The 'Killer App' for Fracking

 | Jun 20, 2014 | 10:00 AM EDT  | Comments
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Water, water everywhere, nor any drop to drink ... Samuel Coleridge could have been thinking about hydraulic fracturing when he wrote that line. As has been widely reported, it takes between three and six million gallons of water to frack a well. 

Some of that water returns to the surface soon after the well is drilled in the form of "flowback," which also includes frack fluid. There is also "production" water which, over the life of the well, comes out of the rock formation along with the hydrocarbons.

One of the arguments against unconventional shale drilling is the amount of water used in a frack. I'll assume a midpoint of the three-six million gallon range for my calculations here. First we have to remember that 4.5 million gallons of water is just over 100,000 barrels. The EIA estimates the average well in the Eagle Ford shale in Texas will have an estimated ultimate recovery of 168,000 barrels of oil over a 30-year lifespan.

But even that math overstates the impact of fracking a well on the water supply. Remember that the three-six million gallon figure is a gross figure, and excludes the impact of both flowback and production water. A well will flow back 15%-40% of the water used in the frack in the initial stages of production. So, conservatively, you can knock 1.25 million gallons from that "headline" figure of 4.5 million gallons to get to a net impact of 3.25 million gallons for a typical frack job.

Also, excluding production water from the calculation hides a key point: over the life of a well, the ratio of production water-to-oil increases. Industry estimates range from 5:1 to 8:1 for water-to-oil ratios and older wells can go as high as 50:1.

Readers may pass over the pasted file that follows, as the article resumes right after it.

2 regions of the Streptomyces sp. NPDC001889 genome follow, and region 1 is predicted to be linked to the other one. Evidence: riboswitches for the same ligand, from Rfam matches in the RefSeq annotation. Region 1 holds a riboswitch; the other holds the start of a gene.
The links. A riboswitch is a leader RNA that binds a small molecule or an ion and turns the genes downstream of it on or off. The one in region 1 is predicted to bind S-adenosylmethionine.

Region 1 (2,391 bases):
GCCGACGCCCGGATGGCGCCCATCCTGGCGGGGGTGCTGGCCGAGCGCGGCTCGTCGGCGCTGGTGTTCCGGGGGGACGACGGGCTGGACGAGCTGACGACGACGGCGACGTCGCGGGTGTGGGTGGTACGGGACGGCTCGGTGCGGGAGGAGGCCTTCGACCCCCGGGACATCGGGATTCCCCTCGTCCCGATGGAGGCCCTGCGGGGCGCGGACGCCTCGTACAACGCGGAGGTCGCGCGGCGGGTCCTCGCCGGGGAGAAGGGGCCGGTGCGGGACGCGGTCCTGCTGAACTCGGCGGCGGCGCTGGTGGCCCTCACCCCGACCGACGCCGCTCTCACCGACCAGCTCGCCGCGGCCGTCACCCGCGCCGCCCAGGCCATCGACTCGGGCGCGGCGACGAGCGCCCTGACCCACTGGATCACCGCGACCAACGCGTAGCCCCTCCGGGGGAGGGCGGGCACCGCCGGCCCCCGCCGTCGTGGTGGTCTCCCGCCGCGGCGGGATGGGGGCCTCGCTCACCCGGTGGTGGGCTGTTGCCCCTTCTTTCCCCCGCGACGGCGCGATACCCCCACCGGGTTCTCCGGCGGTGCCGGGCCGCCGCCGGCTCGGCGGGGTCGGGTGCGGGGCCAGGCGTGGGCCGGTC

Thus, a typical well will produce more water than hydrocarbons over its lifetime, and the hyper-focus on the amount needed just for the initial frack is misleading.

The water coming out of a 10,000-foot well is millions of years old, as are the hydrocarbons and silt that come up with it. That water would never have been captured by a residential well system. Production water is a net addition to the watershed, a fact not noted by those perpetuating bogus "fracking causes droughts" scare tactics.

The average household uses 146,000 gallons of water per year, so the initial water impact from one frack job represents the average annual water use of about 22 households. That well will produce hydrocarbons (and water) for decades, in amounts that support the energy needs of tens of thousands of households.

So, that dragon is slain, but disposing of the water that is used in the fracking process is still a very relevant issue.

The production and flowback waters are salty and need to be cleared of total dissolved solids (TDS) and residual hydrocarbons before they can be re-used. Reducing the TDS levels to those acceptable for potability is possible, but expensive. A much better solution is to re-use production water in future frack jobs. High TDS levels can cause well-plugging, though, so the water needs a scrubbing before it can be sent back down the hole.

On-site recycling is possible, but not usually cost-effective, so the wastewater is often trucked from the well to an off-site disposal or recycling facility. That leads to the number one complaint about unconventional drilling in affected municipalities: the trucks.

Informed locals laugh off ridiculous YouTube videos of flaming faucets and fictitious claims of widespread water contamination and water table depletion. But nobody likes large trucks rumbling around rural roads, especially during high traffic times like school dismissal. Local trucking firms have had difficulty retaining talented CDL drivers, and untalented drivers have caused accidents on roads not built to handle heavy volumes of large trucks.

Thus, I believe the "killer app" in the water management for unconventional drilling business is going to be the one which most effectively removes trucks from the roads.

I'll mention two water management plays in my next column, one which readers of my columns will know, GreenHunter Resources (GRH) and one that is new, HII Technologies (HIIT).

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